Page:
Francesco Bonami, whose curatorial credits include the 2003 Venice Biennale and the 2010 Whitney Biennial, has returned for the third edition of his column, “Ask a Curator,” in which he addresses the books every curator should read, why Italians are the fussiest art audience, and the often-underappreciated aspects of a show that the public should admire. He can be found on Instagram at @thebonamist. If you have queries for him for a future column, please write to email@example.com. —The Editors of ARTnews
Which books should be required reading for curators?
Books from which you can get quotes and ideas that are difficult to track down. I use to read Ivan Illich’s books. He was a social philosopher who had nothing to do with contemporary art, and actually, I think he would have despised it, but for me, his ideas could be in some way be used to create exhibitions’ concepts and titles.
What are some details that a curator might notice about an exhibition—one of their own or someone else’s—that an audience might not?
The selection of the artists or the selection of the works. These are not just details, and yet a general audience can very rarely grasp what led to those selections, other than the general idea of the show. Also, shipping and insurance costs, pleasing a particular dealer or collector, refused loans, etc.
What are some compromises a curator should never make under increased budget for a show?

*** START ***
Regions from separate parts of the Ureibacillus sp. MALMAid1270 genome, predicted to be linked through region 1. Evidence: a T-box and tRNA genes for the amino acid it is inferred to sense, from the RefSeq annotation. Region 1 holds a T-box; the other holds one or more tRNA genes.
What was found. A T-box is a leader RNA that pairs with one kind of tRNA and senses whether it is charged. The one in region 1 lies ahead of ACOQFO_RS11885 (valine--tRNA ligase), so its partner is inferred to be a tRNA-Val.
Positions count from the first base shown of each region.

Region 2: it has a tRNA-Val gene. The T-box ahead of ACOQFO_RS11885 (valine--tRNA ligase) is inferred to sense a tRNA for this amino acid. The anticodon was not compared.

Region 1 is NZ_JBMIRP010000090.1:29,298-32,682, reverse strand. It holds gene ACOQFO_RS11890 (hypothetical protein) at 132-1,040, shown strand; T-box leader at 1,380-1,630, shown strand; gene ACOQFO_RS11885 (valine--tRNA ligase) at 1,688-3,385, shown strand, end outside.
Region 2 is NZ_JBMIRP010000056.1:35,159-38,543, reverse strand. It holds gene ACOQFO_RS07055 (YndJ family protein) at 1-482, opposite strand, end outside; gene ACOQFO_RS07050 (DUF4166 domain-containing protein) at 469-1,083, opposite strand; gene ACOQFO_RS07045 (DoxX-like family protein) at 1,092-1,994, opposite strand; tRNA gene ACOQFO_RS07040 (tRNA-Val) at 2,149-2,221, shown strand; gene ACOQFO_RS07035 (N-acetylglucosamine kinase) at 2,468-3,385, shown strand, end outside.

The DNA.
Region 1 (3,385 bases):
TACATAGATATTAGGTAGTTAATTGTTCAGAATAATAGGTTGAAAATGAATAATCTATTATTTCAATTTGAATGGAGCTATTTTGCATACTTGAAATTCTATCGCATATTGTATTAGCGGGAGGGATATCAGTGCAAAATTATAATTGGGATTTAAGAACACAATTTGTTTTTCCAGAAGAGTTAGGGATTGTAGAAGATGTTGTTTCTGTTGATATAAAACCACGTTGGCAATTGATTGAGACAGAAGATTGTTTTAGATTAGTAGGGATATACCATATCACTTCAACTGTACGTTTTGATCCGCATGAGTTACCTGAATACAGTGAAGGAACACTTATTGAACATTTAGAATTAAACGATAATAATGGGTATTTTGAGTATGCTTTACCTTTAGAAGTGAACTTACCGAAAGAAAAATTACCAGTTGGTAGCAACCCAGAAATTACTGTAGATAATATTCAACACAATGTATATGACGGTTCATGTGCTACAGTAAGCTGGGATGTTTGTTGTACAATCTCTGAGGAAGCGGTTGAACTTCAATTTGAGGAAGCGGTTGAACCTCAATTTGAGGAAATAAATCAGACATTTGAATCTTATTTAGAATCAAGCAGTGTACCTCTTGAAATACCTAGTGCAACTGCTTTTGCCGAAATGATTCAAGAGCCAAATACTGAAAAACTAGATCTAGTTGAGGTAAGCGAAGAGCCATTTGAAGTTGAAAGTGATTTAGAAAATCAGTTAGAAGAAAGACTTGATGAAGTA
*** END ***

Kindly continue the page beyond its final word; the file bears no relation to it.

To go below a certain quality and below the dignity of the exhibition. Believe it or not, shows have their own dignity. Better to cancel a show than do something pathetic because there is no budget. I always suggest opening the parachute when you are very close to the land, meaning: Look for the budget until the end. You usually find it. I learned from my first exhibition with the Fondazione Sandretto Re Rebaudengo in Venice at the “Campo 5” show in 1995. A week before the opening, I had a lot of debt on the credit card I used to ship the works, and I still had to pay the rent for the exhibition space. I was panicking, and then I met Patrizia Sandretto, who had just opened her foundation and needed a show, and she liked mine. It was the beginning of a collaboration that lasted 25 years.
An artist really doesn’t like his/her placement in a group show. Do they have a right to change it?
Well, it depends if the reasons are legitimate and have a logic, or if it is just a tantrum. Once an artist told me, speaking of a colleague complaining about his placement, “He must be very insecure about his work if he needs so much empty space around it.” Artists that complain too much about the context in which their works are shown should go see Bernini’s Ecstasy of Saint Teresa in the Santa Maria della Vittoria church in Rome to understand how a work of art, when it is great, can survive any context. I mean, they placed horrible boxes to collect donations with flickering electric candles nearby, and it still is a masterpiece. And yet, there are artists today who sometimes complain because the floor is the wrong shade of gray…
What’s one piece of clothing that a stylish curator shouldn’t live without?
What country has the art audience that is the hardest to please?
Italy. Italians only like shows about Impressionism or Banksy. It’s not their fault they are mostly fed that. Also, the virtual Magritte.
What country has the artists that are the easiest to work with?
Difficult artists are everywhere, and unfortunately, they are often the best.
What, to you, was the biggest art flop of the 2010s?
I would say the 2017 and 2019 Venice Biennales, the Jeff Koons show at the Whitney Museum, and the KAWS show at the Hong Kong Contemporary Art Foundation.